• does the change involve something we care about? (for example, ignore hidden objects)
    • should we randomly ignore it? The same type of DOM change that raised an event may not actually raise the event again, which is very frustrating.
  4. If an accessibility event is raised, pass it to subscribed screen readers or other tools.

In the screen reader…..

  1. Do we understand this API call? if no, discard it.
  2. Is the user configured to hear this event? if no, discard it.
  3. Is the context still relevant, or has the user moved past it? if no, discard it.
  4. Read it.

There are a whole lot of events that can stop a screen reader from reading something. As mentioned at step 3, sometimes the browser behaviour is inconsistent (I’m looking you, Chrome) - at other times the screen reader just gets into a bad state and needs to be restarted.

###… and along came Single Page Apps###

Things get worse as we mix in more javascript.

Screen readers come from those quaint old times when javascript was only used for the occasional dialog and pages were generally static. In recent years, we have seen the rise of AJAX, JQuery, and the Single Page App pattern.

Consider the following: Your nice new single page app is dynamically loading a widget. You want to inform the user when that widget is ready. In theory, aria-live attributes should take care of it. In practice, browser support is patchy.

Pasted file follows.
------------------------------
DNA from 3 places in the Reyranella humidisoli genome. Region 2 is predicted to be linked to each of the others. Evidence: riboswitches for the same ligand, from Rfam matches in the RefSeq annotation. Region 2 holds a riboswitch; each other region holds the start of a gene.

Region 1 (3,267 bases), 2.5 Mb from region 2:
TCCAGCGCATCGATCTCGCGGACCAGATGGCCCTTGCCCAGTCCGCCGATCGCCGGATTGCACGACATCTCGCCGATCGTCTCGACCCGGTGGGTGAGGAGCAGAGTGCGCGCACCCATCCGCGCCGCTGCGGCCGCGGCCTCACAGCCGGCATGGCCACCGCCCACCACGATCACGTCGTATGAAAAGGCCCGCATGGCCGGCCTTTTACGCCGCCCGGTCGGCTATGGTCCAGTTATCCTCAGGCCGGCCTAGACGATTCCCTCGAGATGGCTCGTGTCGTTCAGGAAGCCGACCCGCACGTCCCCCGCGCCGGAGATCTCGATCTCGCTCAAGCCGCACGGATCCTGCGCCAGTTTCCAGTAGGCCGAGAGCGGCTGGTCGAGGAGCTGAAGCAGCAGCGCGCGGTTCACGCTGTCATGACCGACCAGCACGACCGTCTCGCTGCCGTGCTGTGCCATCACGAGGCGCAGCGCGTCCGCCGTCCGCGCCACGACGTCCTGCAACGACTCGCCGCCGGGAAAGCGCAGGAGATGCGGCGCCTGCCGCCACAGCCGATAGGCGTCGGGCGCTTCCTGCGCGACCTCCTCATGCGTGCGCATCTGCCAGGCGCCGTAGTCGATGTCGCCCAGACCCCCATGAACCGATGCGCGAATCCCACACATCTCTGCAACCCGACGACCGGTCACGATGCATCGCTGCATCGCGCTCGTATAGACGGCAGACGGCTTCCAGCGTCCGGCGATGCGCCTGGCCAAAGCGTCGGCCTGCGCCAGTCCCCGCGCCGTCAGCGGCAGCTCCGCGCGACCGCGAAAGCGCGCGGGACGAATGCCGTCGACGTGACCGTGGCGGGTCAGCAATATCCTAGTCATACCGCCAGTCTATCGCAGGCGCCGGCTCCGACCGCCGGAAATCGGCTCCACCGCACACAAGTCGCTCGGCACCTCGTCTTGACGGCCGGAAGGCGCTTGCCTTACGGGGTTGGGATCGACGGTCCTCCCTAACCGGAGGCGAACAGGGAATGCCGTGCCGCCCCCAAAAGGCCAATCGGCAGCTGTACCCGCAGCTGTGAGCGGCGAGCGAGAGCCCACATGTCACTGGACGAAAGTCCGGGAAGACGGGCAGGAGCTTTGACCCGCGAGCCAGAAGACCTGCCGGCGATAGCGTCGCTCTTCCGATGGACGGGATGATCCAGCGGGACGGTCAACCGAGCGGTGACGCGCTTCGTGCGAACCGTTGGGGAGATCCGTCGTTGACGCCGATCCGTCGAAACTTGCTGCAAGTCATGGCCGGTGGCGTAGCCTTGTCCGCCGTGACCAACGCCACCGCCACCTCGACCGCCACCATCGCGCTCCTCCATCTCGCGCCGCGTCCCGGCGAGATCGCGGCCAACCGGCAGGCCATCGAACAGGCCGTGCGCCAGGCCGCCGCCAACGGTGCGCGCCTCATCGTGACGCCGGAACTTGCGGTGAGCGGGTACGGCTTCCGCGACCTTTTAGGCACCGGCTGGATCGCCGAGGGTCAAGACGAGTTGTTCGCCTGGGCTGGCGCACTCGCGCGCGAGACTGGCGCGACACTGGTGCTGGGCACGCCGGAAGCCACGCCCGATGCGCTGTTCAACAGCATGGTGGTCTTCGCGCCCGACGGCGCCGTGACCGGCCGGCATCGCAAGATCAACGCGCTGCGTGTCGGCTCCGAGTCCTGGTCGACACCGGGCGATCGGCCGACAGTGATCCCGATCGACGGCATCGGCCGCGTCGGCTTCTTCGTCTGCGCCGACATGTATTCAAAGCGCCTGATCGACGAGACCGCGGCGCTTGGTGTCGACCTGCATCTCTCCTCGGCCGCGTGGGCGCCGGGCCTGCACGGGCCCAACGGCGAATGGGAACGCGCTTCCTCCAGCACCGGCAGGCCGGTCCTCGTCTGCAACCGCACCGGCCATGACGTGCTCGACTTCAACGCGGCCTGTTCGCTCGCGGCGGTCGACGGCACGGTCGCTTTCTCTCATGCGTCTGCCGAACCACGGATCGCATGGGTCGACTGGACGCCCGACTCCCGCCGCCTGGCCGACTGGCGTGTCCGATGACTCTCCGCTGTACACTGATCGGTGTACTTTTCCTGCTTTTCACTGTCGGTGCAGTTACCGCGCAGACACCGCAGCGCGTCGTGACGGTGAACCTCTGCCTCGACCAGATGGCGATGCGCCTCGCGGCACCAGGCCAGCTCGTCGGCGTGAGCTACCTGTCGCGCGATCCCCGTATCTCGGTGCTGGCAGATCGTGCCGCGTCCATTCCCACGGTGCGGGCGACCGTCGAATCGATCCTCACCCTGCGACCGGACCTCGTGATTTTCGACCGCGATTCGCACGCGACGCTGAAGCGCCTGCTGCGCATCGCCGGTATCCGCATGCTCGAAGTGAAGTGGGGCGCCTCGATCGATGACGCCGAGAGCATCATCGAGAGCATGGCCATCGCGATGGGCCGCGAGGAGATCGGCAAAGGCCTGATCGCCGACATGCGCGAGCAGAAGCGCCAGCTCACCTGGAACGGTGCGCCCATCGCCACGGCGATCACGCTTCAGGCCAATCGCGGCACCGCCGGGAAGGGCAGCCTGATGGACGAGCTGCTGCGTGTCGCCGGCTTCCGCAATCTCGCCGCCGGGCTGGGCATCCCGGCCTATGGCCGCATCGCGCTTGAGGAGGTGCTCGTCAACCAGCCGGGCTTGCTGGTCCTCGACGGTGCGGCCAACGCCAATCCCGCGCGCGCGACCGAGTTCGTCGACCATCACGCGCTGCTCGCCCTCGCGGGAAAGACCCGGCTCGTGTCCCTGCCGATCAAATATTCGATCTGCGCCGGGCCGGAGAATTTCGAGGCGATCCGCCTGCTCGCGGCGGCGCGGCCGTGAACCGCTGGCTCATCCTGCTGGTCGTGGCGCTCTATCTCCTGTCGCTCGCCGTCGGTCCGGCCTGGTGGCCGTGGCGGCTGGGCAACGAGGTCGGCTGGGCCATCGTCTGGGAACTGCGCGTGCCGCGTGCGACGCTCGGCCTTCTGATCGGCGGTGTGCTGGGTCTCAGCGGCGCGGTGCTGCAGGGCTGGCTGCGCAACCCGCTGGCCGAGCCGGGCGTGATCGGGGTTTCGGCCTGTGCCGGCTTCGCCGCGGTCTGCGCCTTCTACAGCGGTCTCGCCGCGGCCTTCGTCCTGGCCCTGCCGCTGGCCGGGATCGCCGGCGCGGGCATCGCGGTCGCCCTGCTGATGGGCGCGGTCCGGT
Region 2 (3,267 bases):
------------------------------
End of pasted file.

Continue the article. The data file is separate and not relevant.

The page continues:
You would think that there is a method to have a screen reader read a given piece of text via a javascript call.

Nope.

There is no way to directly raise an event to the browsers accessibility API. Instead, you have to do something like this:


//screen reader only, hide from everyone else
    .sr-only {
    position: absolute;
    width: 1px;
    height: 1px;
    padding: 0;
    margin: -1px;
    overflow: hidden;
    clip: rect(0,0,0,0);
    border: 0;
}

<div class="sr-only" id="screen-reader-text">
 <span role='alert' aria-live='assertive'>Accessibility Helper</span>
</div>

<script>
function readMessage(msg)
{
    $('#screen-reader-text').empty();
    $('#screen-reader-text').append("" + msg + "");
    </script>
}

readMessage("Something happened");
readMessage("Something else happened");
</script>